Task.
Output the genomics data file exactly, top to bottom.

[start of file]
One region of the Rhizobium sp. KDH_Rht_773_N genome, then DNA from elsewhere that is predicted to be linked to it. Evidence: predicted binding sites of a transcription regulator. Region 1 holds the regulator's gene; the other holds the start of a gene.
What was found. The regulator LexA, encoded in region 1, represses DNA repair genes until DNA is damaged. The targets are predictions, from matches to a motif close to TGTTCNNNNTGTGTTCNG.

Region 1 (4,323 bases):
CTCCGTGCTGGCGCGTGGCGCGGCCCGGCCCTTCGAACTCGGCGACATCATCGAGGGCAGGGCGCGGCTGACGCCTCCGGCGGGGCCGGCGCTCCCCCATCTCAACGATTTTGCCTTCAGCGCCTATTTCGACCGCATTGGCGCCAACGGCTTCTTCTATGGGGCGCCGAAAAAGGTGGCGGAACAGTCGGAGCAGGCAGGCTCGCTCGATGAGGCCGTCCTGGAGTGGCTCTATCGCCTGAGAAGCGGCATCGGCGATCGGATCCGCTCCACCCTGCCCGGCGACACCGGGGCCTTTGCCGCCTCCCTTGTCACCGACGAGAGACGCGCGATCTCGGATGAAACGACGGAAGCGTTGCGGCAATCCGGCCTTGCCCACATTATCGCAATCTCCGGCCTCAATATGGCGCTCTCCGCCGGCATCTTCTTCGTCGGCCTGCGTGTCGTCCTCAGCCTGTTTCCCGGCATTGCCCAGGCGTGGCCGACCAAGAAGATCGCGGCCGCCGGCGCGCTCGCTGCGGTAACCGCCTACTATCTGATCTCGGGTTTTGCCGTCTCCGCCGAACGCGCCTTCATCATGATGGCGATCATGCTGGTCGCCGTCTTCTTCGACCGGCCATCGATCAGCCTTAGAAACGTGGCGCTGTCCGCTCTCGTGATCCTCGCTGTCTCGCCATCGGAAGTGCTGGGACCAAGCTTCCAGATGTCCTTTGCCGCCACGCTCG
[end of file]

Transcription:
One region of the Rhizobium sp. KDH_Rht_773_N genome, then DNA from elsewhere that is predicted to be linked to it. Evidence: predicted binding sites of a transcription regulator. Region 1 holds the regulator's gene; the other holds the start of a gene.
What was found. The regulator LexA, encoded in region 1, represses DNA repair genes until DNA is damaged. The targets are predictions, from matches to a motif close to TGTTCNNNNTGTGTTCNG.

Region 1 (4,323 bases):
CTCCGTGCTGGCGCGTGGCGCGGCCCGGCCCTTCGAACTCGGCGACATCATCGAGGGCAGGGCGCGGCTGACGCCTCCGGCGGGGCCGGCGCTCCCCCATCTCAACGATTTTGCCTTCAGCGCCTATTTCGACCGCATTGGCGCCAACGGCTTCTTCTATGGGGCGCCGAAAAAGGTGGCGGAACAGTCGGAGCAGGCAGGCTCGCTCGATGAGGCCGTCCTGGAGTGGCTCTATCGCCTGAGAAGCGGCATCGGCGATCGGATCCGCTCCACCCTGCCCGGCGACACCGGGGCCTTTGCCGCCTCCCTTGTCACCGACGAGAGACGCGCGATCTCGGATGAAACGACGGAAGCGTTGCGGCAATCCGGCCTTGCCCACATTATCGCAATCTCCGGCCTCAATATGGCGCTCTCCGCCGGCATCTTCTTCGTCGGCCTGCGTGTCGTCCTCAGCCTGTTTCCCGGCATTGCCCAGGCGTGGCCGACCAAGAAGATCGCGGCCGCCGGCGCGCTCGCTGCGGTAACCGCCTACTATCTGATCTCGGGTTTTGCCGTCTCCGCCGAACGCGCCTTCATCATGATGGCGATCATGCTGGTCGCCGTCTTCTTCGACCGGCCATCGATCAGCCTTAGAAACGTGGCGCTGTCCGCTCTCGTGATCCTCGCTGTCTCGCCATCGGAAGTGCTGGGACCAAGCTTCCAGATGTCCTTTGCCGCCACGCTCG